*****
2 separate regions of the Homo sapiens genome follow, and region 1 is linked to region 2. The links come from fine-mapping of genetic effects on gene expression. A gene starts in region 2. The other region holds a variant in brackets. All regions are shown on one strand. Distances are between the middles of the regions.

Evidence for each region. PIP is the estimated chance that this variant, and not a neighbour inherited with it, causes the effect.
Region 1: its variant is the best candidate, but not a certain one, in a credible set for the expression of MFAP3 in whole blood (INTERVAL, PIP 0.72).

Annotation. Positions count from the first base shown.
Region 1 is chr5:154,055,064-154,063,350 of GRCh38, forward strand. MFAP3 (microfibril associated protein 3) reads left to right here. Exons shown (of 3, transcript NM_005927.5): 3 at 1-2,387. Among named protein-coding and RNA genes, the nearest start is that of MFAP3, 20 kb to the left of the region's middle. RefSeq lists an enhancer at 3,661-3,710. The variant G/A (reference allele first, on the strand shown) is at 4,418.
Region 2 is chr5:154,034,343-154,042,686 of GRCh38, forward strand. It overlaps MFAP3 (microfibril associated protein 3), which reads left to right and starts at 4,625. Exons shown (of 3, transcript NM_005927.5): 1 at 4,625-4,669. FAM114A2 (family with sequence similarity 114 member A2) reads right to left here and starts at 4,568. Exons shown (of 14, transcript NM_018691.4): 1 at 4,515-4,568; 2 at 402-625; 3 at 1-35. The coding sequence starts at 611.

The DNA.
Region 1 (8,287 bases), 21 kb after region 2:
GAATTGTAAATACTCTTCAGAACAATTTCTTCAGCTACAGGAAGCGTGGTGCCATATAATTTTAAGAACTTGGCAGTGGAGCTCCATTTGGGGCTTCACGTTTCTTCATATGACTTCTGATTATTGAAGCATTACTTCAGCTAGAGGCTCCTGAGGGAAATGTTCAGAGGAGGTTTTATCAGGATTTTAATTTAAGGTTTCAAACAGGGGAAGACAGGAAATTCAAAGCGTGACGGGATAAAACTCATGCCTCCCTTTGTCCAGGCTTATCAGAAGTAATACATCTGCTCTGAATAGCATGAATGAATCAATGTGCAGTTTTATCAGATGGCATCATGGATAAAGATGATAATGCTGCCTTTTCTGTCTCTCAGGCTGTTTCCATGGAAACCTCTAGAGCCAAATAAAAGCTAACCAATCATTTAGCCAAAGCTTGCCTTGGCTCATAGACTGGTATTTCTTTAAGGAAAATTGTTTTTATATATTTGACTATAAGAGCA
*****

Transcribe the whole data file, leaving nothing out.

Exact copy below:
2 separate regions of the Homo sapiens genome follow, and region 1 is linked to region 2. The links come from fine-mapping of genetic effects on gene expression. A gene starts in region 2. The other region holds a variant in brackets. All regions are shown on one strand. Distances are between the middles of the regions.

Evidence for each region. PIP is the estimated chance that this variant, and not a neighbour inherited with it, causes the effect.
Region 1: its variant is the best candidate, but not a certain one, in a credible set for the expression of MFAP3 in whole blood (INTERVAL, PIP 0.72).

Annotation. Positions count from the first base shown.
Region 1 is chr5:154,055,064-154,063,350 of GRCh38, forward strand. MFAP3 (microfibril associated protein 3) reads left to right here. Exons shown (of 3, transcript NM_005927.5): 3 at 1-2,387. Among named protein-coding and RNA genes, the nearest start is that of MFAP3, 20 kb to the left of the region's middle. RefSeq lists an enhancer at 3,661-3,710. The variant G/A (reference allele first, on the strand shown) is at 4,418.
Region 2 is chr5:154,034,343-154,042,686 of GRCh38, forward strand. It overlaps MFAP3 (microfibril associated protein 3), which reads left to right and starts at 4,625. Exons shown (of 3, transcript NM_005927.5): 1 at 4,625-4,669. FAM114A2 (family with sequence similarity 114 member A2) reads right to left here and starts at 4,568. Exons shown (of 14, transcript NM_018691.4): 1 at 4,515-4,568; 2 at 402-625; 3 at 1-35. The coding sequence starts at 611.

The DNA.
Region 1 (8,287 bases), 21 kb after region 2:
GAATTGTAAATACTCTTCAGAACAATTTCTTCAGCTACAGGAAGCGTGGTGCCATATAATTTTAAGAACTTGGCAGTGGAGCTCCATTTGGGGCTTCACGTTTCTTCATATGACTTCTGATTATTGAAGCATTACTTCAGCTAGAGGCTCCTGAGGGAAATGTTCAGAGGAGGTTTTATCAGGATTTTAATTTAAGGTTTCAAACAGGGGAAGACAGGAAATTCAAAGCGTGACGGGATAAAACTCATGCCTCCCTTTGTCCAGGCTTATCAGAAGTAATACATCTGCTCTGAATAGCATGAATGAATCAATGTGCAGTTTTATCAGATGGCATCATGGATAAAGATGATAATGCTGCCTTTTCTGTCTCTCAGGCTGTTTCCATGGAAACCTCTAGAGCCAAATAAAAGCTAACCAATCATTTAGCCAAAGCTTGCCTTGGCTCATAGACTGGTATTTCTTTAAGGAAAATTGTTTTTATATATTTGACTATAAGAGCA